Submarine Squadron EIGHT
Submarine Squadron (SUBRON) EIGHT is one of seven squadrons of submarines with home ports on the US East Coast. SUBRON EIGHT exercises operational control over its fast attack submarines, a function which encompasses responsibility for tactical and operational readiness for war, inspection and monitoring, nuclear and radiological safety, and development and control of submarine operating schedules.
Approximately 18 people are assigned to the squadron staff at any given time, and nearly all assignments are for two or three year periods. The squadron staff is organized to operate efficiently in this environment and accomplish the squadron's mission. The staff is divided into functional departments, and each member is assigned a staff code. The departments are Command (8N00), Administration (8N10), Operations (8N30), Material (8N40), Combat Systems (8N42), and Communications (8N60). Naval reserve unit COMSUBRON DET 1106 augments the staff in the event of recall and provides peacetime contributory support to the squadron.
Submarine Squadron EIGHT was originally commissioned in 1942 in Pearl Harbor, Hawaii. It decommissioned in December 1969 and recommissioned in August 1979 in Norfolk, Virginia.
Capt. Clarence E. Carter relieved Capt. Robert M. Hennegan as Commodore, Submarine Squadron 8 in a ceremony at Pier 3, Naval Station Norfolk, aboard USS Hyman G. Rickover (SSN 709) Oct. 17 , 2005.
Rear Adm. Mark W. Kenny, Commander, Submarine Group 2, was the guest speaker at the change of command ceremony. Kenny noted the strengths of both men as one moves on to a new position, while the other returns to a familiar homeport. "We have been blessed to have a leader of Bob Hennegan's caliber to lead, manage and transition Submarine Squadron 8 into the future," Kenny said. "Bob has worked as a leader and a mentor, not only for the staff's of Squadron 8 and Squadron 6, but he also inspired all the Sailors on the waterfront."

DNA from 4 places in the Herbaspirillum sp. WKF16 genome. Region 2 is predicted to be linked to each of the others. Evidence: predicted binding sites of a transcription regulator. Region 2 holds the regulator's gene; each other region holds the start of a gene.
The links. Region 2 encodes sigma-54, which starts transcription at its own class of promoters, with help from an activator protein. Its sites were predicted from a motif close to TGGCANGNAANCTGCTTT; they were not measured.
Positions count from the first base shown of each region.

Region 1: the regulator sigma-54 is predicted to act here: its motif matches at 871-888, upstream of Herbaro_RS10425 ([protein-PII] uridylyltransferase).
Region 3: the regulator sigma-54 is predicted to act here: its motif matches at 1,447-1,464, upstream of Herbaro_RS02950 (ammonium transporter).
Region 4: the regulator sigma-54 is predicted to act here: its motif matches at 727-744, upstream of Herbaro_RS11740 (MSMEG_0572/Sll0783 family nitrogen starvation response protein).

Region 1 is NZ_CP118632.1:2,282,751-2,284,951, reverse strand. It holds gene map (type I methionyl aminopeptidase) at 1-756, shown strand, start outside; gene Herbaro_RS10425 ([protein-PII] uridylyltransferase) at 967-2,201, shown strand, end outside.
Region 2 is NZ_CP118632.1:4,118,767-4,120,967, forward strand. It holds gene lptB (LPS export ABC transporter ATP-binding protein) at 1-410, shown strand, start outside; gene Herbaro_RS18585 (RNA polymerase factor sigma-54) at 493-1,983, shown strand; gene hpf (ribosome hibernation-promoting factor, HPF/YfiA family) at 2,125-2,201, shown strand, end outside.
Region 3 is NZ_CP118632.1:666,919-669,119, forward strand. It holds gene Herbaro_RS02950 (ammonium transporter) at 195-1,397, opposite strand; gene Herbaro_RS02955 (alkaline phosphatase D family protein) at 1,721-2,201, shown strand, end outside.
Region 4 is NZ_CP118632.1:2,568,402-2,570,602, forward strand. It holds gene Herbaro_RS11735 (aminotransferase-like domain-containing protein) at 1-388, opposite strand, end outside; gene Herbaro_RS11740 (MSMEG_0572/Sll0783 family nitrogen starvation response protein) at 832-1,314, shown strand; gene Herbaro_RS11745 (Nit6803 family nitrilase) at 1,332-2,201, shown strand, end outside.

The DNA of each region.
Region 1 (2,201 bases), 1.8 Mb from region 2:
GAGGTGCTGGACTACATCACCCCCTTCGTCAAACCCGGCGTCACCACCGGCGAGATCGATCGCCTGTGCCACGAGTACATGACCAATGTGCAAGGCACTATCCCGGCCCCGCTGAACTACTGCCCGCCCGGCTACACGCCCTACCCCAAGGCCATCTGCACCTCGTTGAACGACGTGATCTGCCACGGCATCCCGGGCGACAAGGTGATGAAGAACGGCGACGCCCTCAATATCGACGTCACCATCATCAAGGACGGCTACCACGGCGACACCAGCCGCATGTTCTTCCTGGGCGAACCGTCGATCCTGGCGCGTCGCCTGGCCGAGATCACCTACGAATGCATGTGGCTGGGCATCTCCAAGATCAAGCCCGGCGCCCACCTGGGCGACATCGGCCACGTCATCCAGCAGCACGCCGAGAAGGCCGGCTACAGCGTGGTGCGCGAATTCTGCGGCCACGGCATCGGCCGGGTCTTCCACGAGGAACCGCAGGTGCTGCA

"Stepping into Bob's 'big shoes' is Capt. Earl Carter," Kenny continued. "Earl, I know that it won't be difficult for you to fill those shoes. I have every confidence that you are well prepared for the tasks ahead. "The future of Squadron 8 is in your capable hands," he concluded. "Lead them forward."
As he assumed command of Submarine Squadron 8, Carter reflected on the mission for the men of today's submarine force. "Our Commander-in-Chief forewarned us some 49 months ago that the war that began on Sept. 11, 2001 would be a long one, and would require the collective resolve of every American," Carter said. "Each of us that calls ourselves submariners, and these billion dollar warships under our charge, has a very special role in fulfilling that tasking. The need for our presence, and our service, has never been greater," he added. "I am confident we are up to the challenge and look forward to leading our collective efforts in this fight."
Carter, a native of Birmingham, Ala., has a bachelor of engineering degree in civil engineering and mathematics from the University of Vanderbilt and a master of science degree in public administration from Central Michigan University. He has served as executive officer aboard USS Florida (SSBN 728)(Gold) and commanding officer, USS Scranton (SSN 756).
Hennegan, a native of New London, Conn. and second-generation submariner, is a 1980 graduate of the U.S. Naval Academy. He assumed command of Submarine Squadron 8 in July 2004. For Hennegan, the bright spot during his tour as commodore was leading the thousands of Sailors in the submarines and attached to Squadron 8.
Hennegan said that Sailors serving on submarines today represent a diverse cross section of socio-economic, racial and cultural backgrounds. Together, they are dedicated, well trained and ready to serve our country. "Take this incredible source of talent and dedication, combine it with the tremendous leadership that our officers and chiefs provide," Hennegan continued, "demand some very high standards and challenge the team to meet them, and the product is one heck of a very cohesive and extremely tight warfighting team."
Recently, Hennegan was "dual-hatted" as he assumed command of Submarine Squadron 6 for three months. During that time, he ensured the operational and material readiness of the 16 submarines based out of Norfolk, Va. His next duty assignment is on the staff of the Secretary of Defense, Washington. "I am very proud to have been part of this team here at Squadron 8," Hennegan added, "and to have been associated with such a great group of young Americans."
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